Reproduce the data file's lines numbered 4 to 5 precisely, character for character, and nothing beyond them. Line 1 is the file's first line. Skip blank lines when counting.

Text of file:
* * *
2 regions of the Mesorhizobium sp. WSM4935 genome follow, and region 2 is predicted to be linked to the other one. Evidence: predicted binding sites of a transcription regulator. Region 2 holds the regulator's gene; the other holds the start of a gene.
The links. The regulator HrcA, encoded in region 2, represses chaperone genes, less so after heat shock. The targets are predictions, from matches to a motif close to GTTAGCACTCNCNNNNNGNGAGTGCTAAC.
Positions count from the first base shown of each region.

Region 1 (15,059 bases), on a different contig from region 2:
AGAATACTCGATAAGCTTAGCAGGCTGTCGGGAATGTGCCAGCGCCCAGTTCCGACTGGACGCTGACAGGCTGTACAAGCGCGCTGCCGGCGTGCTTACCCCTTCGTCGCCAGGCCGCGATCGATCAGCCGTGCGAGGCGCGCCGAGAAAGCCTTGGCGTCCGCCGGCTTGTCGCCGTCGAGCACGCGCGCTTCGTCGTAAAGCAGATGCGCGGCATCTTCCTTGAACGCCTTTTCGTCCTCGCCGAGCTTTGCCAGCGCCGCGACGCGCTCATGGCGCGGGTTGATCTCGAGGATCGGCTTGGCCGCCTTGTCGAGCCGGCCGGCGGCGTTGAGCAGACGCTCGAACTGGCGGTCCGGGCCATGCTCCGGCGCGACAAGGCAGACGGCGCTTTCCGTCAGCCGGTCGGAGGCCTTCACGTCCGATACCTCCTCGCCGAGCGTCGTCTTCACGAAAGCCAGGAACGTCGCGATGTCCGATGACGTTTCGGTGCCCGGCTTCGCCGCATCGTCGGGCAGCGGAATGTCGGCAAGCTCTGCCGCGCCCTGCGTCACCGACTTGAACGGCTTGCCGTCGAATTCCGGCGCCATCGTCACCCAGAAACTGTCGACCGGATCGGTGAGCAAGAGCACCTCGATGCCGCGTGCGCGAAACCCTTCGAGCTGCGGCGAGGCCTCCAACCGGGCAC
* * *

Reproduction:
Region 1 (15,059 bases), on a different contig from region 2:
AGAATACTCGATAAGCTTAGCAGGCTGTCGGGAATGTGCCAGCGCCCAGTTCCGACTGGACGCTGACAGGCTGTACAAGCGCGCTGCCGGCGTGCTTACCCCTTCGTCGCCAGGCCGCGATCGATCAGCCGTGCGAGGCGCGCCGAGAAAGCCTTGGCGTCCGCCGGCTTGTCGCCGTCGAGCACGCGCGCTTCGTCGTAAAGCAGATGCGCGGCATCTTCCTTGAACGCCTTTTCGTCCTCGCCGAGCTTTGCCAGCGCCGCGACGCGCTCATGGCGCGGGTTGATCTCGAGGATCGGCTTGGCCGCCTTGTCGAGCCGGCCGGCGGCGTTGAGCAGACGCTCGAACTGGCGGTCCGGGCCATGCTCCGGCGCGACAAGGCAGACGGCGCTTTCCGTCAGCCGGTCGGAGGCCTTCACGTCCGATACCTCCTCGCCGAGCGTCGTCTTCACGAAAGCCAGGAACGTCGCGATGTCCGATGACGTTTCGGTGCCCGGCTTCGCCGCATCGTCGGGCAGCGGAATGTCGGCAAGCTCTGCCGCGCCCTGCGTCACCGACTTGAACGGCTTGCCGTCGAATTCCGGCGCCATCGTCACCCAGAAACTGTCGACCGGATCGGTGAGCAAGAGCACCTCGATGCCGCGTGCGCGAAACCCTTCGAGCTGCGGCGAGGCCTCCAACCGGGCAC